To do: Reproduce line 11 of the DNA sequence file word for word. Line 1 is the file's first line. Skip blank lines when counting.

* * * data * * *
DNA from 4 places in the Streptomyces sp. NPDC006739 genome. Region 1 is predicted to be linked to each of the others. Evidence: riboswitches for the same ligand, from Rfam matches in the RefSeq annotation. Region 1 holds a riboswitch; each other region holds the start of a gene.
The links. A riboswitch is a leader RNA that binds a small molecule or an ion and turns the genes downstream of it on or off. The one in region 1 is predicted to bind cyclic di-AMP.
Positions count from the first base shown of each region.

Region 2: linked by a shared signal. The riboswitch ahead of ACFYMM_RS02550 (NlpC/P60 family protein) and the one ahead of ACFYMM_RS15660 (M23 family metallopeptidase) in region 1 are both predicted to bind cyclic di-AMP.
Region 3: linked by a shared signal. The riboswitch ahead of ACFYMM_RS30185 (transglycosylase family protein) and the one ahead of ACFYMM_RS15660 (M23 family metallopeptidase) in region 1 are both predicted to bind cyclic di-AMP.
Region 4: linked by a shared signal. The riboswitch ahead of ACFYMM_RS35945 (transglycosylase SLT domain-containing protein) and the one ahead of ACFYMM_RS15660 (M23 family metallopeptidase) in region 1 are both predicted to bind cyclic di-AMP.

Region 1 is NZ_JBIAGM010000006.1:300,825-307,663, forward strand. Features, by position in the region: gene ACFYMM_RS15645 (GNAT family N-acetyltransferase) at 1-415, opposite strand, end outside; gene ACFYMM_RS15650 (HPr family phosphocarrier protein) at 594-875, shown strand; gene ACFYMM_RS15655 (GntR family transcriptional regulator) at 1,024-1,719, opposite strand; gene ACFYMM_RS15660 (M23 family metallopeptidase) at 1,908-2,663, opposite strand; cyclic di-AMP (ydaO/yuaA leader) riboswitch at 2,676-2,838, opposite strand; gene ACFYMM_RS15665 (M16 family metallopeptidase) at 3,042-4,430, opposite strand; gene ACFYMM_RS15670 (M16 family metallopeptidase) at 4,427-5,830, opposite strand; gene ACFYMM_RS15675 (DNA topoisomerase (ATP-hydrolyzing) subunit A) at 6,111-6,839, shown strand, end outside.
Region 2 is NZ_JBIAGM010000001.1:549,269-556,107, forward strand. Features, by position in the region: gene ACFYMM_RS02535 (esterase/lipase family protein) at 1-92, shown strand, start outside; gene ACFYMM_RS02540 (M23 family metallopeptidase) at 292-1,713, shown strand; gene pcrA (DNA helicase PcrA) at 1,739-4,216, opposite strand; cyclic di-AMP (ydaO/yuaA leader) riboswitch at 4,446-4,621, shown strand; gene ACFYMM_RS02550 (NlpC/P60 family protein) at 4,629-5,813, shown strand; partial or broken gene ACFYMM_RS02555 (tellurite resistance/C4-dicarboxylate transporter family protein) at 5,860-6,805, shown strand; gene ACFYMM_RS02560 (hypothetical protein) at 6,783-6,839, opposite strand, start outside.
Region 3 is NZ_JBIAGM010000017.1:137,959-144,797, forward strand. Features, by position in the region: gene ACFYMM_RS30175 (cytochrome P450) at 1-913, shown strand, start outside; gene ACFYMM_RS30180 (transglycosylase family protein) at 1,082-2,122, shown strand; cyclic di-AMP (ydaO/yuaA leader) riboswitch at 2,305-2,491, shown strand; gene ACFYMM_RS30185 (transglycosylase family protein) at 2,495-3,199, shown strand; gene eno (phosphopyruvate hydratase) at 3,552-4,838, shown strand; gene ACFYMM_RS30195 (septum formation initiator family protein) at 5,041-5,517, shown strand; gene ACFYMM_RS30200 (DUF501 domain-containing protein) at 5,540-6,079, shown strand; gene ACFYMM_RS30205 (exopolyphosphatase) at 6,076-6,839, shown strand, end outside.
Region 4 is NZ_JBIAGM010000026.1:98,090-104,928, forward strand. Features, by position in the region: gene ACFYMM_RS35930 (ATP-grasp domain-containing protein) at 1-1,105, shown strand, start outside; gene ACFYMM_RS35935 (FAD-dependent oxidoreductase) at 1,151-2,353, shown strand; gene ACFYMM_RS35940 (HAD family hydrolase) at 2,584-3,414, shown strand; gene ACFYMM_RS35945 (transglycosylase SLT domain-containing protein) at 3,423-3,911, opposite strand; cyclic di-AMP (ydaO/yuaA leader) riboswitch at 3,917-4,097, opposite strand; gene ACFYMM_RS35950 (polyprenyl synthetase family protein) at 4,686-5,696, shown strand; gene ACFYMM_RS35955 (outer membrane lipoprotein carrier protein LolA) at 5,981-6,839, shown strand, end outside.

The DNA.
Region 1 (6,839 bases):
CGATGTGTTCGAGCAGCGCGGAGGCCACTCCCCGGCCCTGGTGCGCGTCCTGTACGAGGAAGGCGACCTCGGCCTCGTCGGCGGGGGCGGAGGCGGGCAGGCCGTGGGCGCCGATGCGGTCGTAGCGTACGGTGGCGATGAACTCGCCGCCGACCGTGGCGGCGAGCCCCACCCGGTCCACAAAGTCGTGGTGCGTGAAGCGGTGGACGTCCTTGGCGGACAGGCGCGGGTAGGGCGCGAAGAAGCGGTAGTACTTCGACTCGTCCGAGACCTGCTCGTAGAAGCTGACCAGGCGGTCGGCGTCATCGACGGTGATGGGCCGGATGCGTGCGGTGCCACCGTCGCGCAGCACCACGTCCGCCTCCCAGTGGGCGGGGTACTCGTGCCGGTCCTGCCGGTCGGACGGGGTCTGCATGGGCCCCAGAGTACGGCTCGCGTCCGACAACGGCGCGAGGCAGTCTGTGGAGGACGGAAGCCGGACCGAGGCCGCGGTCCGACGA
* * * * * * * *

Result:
The DNA.